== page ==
Kazakh channel taken off air

Suspension of media assets continues clampdown on president's son-in-law.

    Nazarbayev is seen as tightening political control in a country where clan divisions dominate politics [AFP]

    Kazakhstan Today said both suspensions were due to violations in Kazakh law and applied for three months.

     

    Police and the general prosecutor's office were not available for comment.

    "This is complete lawlessness," Karavan chief editor Alexander Shukhov told Kazakhstan Today.


    "We are dealing with the fact of police despotism which is on the brink of a police coup."

    Abduction charges

    Aliyev, Kazakhstan's ambassador to Vienna, has not been available for comment. The Kazakh embassy in Vienna has declined to comment on the matter.

    On Wednesday police were ordered to investigate Aliyev on suspicion of kidnapping two senior officials of a bank he owned.

    Analysts said the move was part of Nazarbayev's bid to tighten control in the oil-rich Central Asian state.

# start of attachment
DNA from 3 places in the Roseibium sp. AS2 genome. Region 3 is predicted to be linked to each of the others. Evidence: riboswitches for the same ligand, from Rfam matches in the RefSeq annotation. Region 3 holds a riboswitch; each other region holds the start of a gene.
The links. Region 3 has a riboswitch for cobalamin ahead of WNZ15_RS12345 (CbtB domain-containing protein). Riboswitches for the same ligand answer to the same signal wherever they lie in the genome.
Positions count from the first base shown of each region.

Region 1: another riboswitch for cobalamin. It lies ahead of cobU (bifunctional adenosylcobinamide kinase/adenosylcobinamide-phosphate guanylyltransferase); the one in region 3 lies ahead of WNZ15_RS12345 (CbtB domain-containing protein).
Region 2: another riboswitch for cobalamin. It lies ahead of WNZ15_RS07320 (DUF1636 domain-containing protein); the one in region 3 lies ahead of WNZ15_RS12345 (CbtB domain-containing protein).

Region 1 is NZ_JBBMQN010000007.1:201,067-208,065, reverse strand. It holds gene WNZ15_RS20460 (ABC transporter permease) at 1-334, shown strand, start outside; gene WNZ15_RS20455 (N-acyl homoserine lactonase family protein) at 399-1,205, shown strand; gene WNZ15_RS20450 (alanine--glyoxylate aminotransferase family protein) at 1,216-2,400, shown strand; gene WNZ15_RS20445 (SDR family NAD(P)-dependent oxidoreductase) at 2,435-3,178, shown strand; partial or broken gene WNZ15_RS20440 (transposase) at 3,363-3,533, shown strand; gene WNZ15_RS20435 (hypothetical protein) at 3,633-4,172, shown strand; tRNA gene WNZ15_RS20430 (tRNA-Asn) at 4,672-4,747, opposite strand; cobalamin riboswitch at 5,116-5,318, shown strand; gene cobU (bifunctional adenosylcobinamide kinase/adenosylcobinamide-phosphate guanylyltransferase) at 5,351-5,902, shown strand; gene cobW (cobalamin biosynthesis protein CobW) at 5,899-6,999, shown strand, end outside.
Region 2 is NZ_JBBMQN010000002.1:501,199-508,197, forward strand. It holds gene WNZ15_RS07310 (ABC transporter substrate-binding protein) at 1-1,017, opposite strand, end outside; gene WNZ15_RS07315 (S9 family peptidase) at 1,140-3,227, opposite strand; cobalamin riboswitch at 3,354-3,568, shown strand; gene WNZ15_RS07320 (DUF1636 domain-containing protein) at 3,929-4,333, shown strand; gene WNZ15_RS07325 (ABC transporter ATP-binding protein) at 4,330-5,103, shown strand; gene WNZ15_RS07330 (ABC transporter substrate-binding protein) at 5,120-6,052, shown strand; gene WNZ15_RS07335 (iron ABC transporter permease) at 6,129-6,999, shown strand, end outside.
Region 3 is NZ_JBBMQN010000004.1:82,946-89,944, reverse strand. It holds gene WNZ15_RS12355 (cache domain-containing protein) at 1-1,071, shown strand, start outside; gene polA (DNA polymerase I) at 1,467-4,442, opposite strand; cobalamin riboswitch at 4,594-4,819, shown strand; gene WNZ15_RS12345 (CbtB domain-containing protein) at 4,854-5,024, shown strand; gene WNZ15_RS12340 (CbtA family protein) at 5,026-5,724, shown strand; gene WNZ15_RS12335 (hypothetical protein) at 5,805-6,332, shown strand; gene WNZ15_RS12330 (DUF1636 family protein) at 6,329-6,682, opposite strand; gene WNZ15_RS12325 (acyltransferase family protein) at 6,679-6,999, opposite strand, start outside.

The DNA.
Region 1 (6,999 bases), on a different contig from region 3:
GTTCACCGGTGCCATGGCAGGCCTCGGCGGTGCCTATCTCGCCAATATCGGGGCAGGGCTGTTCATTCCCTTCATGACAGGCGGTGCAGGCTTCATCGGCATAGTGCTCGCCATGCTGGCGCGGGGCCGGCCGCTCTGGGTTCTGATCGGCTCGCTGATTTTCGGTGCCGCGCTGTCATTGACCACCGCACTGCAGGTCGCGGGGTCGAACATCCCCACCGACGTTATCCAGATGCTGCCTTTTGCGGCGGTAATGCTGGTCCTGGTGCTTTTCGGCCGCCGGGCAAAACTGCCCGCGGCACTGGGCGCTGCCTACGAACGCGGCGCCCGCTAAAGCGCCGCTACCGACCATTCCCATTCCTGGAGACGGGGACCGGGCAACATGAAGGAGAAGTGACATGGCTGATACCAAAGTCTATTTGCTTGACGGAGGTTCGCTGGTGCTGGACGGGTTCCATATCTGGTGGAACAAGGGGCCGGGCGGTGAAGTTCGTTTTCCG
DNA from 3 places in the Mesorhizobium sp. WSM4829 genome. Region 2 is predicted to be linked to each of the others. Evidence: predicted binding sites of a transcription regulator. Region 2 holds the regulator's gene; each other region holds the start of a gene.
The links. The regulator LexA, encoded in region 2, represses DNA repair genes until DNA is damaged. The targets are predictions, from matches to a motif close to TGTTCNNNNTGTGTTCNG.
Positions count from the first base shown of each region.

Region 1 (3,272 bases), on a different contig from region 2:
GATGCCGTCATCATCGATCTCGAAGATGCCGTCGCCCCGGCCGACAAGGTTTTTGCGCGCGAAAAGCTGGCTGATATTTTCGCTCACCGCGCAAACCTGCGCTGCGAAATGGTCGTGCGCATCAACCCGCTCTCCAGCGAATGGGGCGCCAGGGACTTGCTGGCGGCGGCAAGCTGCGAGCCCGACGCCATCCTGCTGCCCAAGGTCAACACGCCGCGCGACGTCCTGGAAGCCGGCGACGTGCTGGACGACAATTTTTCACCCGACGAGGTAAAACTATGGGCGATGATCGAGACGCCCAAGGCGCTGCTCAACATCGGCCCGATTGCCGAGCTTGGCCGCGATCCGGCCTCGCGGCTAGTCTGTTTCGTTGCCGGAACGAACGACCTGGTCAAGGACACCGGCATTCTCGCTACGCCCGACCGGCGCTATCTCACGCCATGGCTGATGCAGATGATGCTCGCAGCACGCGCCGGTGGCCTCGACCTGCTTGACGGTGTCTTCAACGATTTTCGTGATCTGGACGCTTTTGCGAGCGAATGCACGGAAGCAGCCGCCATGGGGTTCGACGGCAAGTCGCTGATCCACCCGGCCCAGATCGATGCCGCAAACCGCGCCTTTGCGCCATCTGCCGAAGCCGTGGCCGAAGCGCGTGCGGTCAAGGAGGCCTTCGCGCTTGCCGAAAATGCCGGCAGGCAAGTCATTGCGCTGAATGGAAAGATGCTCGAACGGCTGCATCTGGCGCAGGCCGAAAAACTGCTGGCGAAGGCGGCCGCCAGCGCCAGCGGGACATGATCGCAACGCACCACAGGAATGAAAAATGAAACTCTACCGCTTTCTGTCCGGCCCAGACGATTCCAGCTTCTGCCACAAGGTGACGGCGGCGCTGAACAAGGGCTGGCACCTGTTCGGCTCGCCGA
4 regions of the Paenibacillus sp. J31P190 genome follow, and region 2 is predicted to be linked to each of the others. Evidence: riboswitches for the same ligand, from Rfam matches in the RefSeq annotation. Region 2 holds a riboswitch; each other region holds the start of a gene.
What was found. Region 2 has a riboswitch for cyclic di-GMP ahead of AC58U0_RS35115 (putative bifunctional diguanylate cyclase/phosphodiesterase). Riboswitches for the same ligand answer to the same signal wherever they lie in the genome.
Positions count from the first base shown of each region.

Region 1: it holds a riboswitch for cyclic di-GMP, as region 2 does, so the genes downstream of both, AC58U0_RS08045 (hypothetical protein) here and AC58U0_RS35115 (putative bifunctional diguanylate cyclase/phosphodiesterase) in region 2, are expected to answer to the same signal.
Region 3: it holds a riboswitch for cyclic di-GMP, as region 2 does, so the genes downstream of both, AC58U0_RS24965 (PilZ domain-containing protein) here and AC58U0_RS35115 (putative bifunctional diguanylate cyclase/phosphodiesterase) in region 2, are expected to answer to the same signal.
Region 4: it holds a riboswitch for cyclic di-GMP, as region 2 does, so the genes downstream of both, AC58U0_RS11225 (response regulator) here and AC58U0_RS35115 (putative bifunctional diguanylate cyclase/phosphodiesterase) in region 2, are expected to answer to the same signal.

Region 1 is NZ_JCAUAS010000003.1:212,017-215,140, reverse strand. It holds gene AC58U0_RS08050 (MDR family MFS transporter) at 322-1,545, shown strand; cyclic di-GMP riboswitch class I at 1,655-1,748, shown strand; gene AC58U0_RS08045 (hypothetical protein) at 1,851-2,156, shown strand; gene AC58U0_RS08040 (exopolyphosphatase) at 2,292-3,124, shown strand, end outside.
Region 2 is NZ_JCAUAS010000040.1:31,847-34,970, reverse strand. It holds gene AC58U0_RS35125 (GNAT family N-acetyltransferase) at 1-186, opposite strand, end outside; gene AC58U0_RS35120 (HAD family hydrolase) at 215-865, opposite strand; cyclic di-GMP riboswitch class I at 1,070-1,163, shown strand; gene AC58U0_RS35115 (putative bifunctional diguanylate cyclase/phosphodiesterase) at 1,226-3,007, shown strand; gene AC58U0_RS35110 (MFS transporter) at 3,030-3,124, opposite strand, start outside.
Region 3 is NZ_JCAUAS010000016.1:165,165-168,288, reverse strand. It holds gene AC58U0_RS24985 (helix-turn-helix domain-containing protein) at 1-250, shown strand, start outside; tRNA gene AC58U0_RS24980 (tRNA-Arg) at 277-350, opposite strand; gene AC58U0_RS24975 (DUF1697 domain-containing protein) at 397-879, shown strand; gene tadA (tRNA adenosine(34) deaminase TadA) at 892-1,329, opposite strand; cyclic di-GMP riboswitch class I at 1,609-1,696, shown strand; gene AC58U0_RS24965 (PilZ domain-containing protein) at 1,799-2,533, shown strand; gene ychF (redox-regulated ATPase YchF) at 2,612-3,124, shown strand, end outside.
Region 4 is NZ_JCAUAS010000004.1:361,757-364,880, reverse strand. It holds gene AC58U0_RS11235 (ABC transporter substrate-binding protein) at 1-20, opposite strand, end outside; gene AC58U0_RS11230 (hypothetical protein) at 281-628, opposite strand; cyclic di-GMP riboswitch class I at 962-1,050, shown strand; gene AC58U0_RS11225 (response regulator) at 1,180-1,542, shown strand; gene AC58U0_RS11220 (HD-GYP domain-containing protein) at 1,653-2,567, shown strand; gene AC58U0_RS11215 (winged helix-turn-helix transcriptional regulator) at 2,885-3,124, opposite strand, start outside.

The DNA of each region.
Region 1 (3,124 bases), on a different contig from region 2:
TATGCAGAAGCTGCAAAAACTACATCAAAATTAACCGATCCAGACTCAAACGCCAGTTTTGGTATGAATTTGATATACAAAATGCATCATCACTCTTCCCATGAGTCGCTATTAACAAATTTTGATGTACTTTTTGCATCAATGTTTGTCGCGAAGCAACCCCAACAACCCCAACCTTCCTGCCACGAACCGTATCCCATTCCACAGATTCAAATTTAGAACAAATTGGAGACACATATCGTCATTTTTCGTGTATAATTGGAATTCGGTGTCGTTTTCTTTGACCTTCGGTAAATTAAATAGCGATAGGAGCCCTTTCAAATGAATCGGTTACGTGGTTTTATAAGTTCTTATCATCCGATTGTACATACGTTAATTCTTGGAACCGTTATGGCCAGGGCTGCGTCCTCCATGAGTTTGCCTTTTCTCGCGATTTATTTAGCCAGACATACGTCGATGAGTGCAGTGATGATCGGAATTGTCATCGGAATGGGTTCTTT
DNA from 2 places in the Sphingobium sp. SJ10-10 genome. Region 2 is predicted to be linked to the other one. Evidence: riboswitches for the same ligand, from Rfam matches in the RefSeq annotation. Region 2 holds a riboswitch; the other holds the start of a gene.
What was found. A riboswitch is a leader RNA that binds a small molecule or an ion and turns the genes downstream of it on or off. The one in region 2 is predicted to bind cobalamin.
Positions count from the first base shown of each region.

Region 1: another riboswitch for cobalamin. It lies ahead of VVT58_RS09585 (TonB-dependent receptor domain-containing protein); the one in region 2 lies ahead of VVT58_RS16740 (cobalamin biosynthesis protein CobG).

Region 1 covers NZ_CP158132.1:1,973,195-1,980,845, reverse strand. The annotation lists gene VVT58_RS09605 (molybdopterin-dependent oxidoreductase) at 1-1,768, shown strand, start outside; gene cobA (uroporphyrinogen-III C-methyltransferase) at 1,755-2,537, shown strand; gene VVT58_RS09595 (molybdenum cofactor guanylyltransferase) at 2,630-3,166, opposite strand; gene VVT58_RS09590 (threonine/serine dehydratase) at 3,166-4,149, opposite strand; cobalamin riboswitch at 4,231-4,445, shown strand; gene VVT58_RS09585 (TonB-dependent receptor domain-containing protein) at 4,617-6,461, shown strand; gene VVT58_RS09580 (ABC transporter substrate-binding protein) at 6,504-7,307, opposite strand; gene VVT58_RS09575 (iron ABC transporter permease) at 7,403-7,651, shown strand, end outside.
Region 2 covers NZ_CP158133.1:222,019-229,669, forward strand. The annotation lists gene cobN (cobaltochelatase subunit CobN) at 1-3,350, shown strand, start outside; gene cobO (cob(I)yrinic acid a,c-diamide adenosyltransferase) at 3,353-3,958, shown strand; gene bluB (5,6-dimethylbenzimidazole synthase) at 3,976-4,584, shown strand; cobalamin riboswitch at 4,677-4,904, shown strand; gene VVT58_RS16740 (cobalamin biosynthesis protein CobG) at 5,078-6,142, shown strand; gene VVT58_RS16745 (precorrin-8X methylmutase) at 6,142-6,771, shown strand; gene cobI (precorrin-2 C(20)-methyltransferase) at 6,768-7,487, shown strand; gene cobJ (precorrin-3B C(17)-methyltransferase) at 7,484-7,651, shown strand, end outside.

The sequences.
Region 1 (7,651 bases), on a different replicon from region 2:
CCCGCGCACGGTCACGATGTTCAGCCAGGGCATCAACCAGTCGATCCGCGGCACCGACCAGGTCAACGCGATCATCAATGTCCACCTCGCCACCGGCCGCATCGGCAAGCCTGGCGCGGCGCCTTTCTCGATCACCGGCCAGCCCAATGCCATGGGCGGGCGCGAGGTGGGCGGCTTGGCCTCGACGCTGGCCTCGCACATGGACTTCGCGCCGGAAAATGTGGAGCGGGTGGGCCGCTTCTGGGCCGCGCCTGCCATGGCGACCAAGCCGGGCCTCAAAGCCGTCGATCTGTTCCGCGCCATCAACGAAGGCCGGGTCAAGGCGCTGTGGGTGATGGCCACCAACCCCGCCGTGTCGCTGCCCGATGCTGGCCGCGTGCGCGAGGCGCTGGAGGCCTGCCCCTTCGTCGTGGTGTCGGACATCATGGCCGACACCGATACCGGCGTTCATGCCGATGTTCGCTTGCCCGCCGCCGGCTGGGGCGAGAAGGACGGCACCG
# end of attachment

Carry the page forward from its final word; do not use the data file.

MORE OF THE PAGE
Earlier in the week he signed constitutional amendments that paved the way for him to stand for election as many times as he wanted and theoretically become president for life.

    Monarchy

     

    Aliyev has previously suggested that Kazakhstan could become a monarchy and has been seen as a rival to Nazarbayev, where clan divisions often dominate politics.

    His wife, Nazarbayeva, is a powerful figure in her own right, controlling the state's biggest media holding and has also been seen as potential successor to her father.

    Separately on Thursday, police detained Sergei Duvanov, an independent journalist, for protesting on the main square of the financial capital Almaty against this week's constitutional amendments.

    Duvanov has frequently been arrested by authorities and convicted on a rape charge that he claims was trumped up by authorities.

    SOURCE: Agencies


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